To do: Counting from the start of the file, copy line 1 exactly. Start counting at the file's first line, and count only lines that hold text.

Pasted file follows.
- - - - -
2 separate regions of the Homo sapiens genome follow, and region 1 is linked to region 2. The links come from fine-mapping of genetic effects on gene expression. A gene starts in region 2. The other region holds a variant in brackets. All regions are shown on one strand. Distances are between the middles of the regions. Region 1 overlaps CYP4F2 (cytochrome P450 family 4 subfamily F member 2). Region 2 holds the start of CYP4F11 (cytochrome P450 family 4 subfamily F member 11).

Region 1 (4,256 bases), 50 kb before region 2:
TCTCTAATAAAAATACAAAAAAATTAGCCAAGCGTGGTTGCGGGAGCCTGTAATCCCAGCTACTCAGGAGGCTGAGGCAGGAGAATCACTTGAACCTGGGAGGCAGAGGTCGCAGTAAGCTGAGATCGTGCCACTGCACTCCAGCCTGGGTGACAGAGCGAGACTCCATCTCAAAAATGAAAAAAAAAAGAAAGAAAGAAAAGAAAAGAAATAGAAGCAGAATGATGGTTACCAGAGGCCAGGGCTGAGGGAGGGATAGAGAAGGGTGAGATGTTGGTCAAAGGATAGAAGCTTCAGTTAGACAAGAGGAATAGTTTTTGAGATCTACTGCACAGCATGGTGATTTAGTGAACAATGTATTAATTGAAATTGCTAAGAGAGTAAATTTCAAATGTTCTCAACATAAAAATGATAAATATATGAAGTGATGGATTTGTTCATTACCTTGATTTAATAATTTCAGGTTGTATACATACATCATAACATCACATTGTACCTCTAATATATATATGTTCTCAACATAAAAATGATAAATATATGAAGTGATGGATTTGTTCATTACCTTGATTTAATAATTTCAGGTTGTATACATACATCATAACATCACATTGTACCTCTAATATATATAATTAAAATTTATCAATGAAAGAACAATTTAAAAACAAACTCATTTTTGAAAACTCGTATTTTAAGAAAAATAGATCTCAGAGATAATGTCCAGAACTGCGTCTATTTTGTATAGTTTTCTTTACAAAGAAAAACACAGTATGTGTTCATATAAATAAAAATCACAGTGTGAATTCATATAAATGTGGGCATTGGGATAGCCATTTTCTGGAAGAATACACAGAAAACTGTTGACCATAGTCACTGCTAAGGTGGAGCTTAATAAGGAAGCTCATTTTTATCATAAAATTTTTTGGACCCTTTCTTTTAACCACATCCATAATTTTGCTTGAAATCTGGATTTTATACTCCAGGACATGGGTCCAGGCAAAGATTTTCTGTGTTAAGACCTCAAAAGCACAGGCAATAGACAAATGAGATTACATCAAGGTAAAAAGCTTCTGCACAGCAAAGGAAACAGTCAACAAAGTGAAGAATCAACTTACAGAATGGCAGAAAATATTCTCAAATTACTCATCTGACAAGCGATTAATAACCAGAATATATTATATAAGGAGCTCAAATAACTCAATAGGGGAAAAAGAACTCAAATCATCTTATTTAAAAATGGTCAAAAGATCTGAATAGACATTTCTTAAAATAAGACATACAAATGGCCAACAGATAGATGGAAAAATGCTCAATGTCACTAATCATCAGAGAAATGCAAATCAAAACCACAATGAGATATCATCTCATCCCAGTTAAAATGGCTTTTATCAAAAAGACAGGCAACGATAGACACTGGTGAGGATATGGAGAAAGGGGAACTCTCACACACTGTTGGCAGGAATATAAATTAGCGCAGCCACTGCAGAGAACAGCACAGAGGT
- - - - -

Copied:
2 separate regions of the Homo sapiens genome follow, and region 1 is linked to region 2. The links come from fine-mapping of genetic effects on gene expression. A gene starts in region 2. The other region holds a variant in brackets. All regions are shown on one strand. Distances are between the middles of the regions. Region 1 overlaps CYP4F2 (cytochrome P450 family 4 subfamily F member 2). Region 2 holds the start of CYP4F11 (cytochrome P450 family 4 subfamily F member 11).